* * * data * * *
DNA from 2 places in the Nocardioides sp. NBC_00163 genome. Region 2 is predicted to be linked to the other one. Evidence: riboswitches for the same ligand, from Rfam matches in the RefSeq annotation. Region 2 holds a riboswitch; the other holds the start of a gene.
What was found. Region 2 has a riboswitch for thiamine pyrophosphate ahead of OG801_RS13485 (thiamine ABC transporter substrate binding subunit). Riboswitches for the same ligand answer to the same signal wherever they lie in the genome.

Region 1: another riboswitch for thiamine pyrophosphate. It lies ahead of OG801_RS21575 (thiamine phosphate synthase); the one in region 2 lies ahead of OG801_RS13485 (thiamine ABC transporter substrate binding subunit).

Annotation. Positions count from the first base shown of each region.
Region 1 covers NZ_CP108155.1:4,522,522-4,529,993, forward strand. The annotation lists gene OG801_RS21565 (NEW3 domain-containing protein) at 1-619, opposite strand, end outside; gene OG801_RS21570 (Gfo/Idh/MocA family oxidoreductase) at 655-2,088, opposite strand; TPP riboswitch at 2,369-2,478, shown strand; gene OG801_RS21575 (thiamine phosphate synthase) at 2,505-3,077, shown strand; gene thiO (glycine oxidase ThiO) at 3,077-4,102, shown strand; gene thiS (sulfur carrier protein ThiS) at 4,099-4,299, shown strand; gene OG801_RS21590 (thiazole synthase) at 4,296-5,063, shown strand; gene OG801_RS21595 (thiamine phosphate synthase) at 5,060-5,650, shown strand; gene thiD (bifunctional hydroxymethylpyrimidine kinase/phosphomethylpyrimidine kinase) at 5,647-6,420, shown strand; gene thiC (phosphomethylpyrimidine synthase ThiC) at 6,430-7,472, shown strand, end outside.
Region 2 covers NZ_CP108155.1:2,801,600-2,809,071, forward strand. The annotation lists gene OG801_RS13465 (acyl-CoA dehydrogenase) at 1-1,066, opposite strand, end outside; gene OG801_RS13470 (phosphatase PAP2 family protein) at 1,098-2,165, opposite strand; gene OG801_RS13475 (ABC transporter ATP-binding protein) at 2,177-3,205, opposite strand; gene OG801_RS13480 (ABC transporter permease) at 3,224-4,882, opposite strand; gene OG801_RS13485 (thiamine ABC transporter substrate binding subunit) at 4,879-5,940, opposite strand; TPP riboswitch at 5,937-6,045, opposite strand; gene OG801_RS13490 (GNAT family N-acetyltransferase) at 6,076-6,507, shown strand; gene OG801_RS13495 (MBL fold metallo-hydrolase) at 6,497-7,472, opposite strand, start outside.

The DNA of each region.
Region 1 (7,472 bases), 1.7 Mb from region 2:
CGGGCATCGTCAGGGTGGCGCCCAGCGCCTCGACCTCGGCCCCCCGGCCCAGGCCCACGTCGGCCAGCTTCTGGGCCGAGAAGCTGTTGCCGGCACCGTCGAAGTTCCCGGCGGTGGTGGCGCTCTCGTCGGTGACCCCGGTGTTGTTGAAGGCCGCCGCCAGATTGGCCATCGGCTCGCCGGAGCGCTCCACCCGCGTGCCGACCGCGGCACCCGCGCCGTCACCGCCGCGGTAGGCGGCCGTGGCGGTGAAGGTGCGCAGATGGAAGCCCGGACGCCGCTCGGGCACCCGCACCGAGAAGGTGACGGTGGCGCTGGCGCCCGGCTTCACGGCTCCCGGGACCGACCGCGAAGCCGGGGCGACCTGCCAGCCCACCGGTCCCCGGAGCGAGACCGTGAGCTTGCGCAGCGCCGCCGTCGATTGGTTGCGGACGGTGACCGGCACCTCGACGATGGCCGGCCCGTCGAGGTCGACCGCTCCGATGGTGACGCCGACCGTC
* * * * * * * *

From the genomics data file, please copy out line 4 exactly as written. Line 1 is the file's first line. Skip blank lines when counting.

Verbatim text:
Annotation. Positions count from the first base shown of each region.